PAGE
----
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Las Vegas on verge of surpassing average yearly rainfall

Updated May 7, 2019 - 11:39 pm

Rain showers started Tuesday night after a storm system moved into the Las Vegas Valley, which will bring lingering rain chances throughout the week, according to the National Weather Service.

Showers started about 5 p.m. in the northwest and spread throughout the valley, meteorologist Alex Boothe said. Wind speeds also increased with gusts between 40 and 45 mph.

Meteorologist Trevor Boucher said the rain was mostly over for the night by 9:30 p.m. Tuesday.

As of about 9:30 p.m., 0.04 of an inch or rain had fallen near Summerlin and Henderson, according to the Regional Flood Control District’s online map. About 0.08 of an inch had fallen in the east valley near Desert Inn Road and McLeod Drive.

The Mount Charleston area had about 0.25 of an inch, while many parts of the valley didn’t see any rain, Boucher said.

The valley could surpass its average annual rainfall amount with the coming showers this week, meteorologist John Adair said Tuesday. The annual average is 4.19 inches, and since January the valley has recorded 3.80 inches of rain, he said.

“It’s difficult to forecast the amount of rain that will fall, but there’s potential we could exceed the average amount as we’re only a third of an inch away,” Adair said.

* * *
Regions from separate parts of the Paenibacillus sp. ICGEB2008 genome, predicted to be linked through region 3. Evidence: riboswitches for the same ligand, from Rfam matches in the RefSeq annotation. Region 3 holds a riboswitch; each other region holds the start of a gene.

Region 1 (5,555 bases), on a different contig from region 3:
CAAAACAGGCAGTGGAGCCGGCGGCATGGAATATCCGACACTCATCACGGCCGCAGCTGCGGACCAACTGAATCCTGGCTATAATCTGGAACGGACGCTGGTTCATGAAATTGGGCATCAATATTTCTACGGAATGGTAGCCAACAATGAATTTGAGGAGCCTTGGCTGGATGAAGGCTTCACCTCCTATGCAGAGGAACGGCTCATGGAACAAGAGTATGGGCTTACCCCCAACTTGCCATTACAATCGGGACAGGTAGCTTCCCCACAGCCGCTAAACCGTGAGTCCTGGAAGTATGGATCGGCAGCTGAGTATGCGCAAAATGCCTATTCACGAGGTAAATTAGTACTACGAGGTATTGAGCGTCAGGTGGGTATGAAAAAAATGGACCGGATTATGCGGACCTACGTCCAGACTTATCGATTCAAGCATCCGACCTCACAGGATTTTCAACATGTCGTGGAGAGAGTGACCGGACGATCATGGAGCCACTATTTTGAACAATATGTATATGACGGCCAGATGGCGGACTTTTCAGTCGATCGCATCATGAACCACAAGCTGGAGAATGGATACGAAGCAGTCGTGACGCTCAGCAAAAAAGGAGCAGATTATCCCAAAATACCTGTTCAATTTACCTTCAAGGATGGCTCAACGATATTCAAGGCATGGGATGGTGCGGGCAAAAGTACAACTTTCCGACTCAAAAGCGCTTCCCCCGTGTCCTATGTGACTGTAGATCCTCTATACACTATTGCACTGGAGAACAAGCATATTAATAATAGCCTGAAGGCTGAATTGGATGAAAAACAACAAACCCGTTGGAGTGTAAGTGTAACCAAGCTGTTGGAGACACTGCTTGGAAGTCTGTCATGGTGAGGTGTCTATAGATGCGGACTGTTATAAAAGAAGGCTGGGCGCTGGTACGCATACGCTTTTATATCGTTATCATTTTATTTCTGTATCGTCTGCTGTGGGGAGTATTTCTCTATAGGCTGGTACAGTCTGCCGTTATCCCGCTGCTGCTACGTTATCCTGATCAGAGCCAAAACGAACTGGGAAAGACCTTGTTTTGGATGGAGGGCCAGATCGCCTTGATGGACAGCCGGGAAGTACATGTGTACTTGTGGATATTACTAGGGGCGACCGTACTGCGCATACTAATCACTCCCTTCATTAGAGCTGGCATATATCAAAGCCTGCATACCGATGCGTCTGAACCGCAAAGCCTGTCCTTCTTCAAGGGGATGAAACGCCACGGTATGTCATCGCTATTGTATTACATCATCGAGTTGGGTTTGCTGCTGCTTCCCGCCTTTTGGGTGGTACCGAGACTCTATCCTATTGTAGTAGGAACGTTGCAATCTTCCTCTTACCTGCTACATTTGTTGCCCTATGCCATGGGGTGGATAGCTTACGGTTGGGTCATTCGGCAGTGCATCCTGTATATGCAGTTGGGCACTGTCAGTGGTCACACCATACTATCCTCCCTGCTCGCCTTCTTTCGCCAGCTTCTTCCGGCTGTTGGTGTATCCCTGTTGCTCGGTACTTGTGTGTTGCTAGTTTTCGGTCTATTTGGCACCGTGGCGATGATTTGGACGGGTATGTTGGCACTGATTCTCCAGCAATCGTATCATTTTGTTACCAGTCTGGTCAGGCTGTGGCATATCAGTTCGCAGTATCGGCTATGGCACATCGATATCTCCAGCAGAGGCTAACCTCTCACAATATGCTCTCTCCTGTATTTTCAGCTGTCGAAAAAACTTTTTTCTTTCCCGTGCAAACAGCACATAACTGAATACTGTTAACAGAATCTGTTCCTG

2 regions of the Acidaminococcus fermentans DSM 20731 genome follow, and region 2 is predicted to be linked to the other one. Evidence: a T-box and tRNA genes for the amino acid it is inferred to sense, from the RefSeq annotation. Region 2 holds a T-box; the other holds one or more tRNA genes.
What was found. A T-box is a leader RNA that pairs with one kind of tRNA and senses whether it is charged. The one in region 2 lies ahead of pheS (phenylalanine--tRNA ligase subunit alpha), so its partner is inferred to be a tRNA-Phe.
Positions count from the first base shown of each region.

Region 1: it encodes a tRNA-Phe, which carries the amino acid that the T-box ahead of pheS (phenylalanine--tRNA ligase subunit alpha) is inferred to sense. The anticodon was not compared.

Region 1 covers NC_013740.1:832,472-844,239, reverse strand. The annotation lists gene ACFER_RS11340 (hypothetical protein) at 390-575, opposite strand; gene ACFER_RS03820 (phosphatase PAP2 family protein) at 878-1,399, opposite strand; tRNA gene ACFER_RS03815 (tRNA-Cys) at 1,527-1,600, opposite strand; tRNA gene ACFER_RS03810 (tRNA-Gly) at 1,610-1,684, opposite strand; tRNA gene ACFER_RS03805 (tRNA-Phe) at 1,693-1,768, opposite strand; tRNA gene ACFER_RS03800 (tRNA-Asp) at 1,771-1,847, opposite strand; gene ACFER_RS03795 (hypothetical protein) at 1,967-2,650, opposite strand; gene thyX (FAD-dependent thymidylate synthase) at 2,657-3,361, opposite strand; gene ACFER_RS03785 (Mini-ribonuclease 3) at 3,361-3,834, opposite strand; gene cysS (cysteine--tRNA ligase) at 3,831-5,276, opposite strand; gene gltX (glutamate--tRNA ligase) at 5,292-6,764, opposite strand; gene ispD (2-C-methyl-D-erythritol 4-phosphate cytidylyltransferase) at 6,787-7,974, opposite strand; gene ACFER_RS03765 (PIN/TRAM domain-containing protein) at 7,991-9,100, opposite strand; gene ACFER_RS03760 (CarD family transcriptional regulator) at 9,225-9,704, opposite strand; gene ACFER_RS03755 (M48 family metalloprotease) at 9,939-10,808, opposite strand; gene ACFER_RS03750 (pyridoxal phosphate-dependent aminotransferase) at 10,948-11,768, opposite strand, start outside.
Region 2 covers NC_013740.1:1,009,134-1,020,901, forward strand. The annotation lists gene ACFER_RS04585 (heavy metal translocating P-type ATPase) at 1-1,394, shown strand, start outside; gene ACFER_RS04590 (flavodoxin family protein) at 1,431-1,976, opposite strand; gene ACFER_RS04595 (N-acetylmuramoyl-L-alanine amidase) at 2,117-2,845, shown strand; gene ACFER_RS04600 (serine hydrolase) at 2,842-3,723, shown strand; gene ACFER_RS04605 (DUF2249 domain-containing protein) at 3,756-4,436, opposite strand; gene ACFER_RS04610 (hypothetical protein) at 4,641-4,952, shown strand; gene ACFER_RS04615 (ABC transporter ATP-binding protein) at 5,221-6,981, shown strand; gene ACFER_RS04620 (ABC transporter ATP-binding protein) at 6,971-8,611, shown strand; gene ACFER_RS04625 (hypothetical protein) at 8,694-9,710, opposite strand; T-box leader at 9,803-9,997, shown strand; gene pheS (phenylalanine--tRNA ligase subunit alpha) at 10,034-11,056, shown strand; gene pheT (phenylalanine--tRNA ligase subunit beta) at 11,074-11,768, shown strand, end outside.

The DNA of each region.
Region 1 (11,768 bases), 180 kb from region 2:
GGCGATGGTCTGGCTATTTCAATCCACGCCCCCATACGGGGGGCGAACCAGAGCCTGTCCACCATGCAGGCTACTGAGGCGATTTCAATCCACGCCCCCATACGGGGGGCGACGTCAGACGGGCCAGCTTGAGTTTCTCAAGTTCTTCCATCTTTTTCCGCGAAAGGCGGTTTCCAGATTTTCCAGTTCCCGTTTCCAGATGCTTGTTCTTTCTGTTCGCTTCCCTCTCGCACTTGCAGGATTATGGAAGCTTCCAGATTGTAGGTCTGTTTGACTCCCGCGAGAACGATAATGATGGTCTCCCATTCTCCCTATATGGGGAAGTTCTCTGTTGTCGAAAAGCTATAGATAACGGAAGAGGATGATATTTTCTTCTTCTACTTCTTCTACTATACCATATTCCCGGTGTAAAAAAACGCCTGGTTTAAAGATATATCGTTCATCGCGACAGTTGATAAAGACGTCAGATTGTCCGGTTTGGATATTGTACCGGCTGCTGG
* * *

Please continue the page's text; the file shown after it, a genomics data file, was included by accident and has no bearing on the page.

The record rainfall amount was set in 1941 with 10.72 inches, he said.

Wednesday’s forecast calls for a high of 87 and mostly clear skies, Boucher said. Wind speeds will linger around 5 to 9 mph, with gusts up to 21 mph.

The valley will see mostly cloudy skies and a high of 78 degrees Thursday. During the day there will be a 40 percent chance for showers, which will increase to a 50 percent chance Thursday night and into Friday morning.

A high of 76 is expected on Friday, with mostly cloudy skies and a 30 percent chance for showers by Friday afternoon, Boucher said.

Saturday and Sunny will both have slight chances for showers with highs of 74 and 79, respectively.

Contact Jessica Terrones at jterrones@reviewjournal.com or 702-383-0256. Follow @JessATerrones on Twitter. Review-Journal staff writer Katelyn Newberg contributed to this report.

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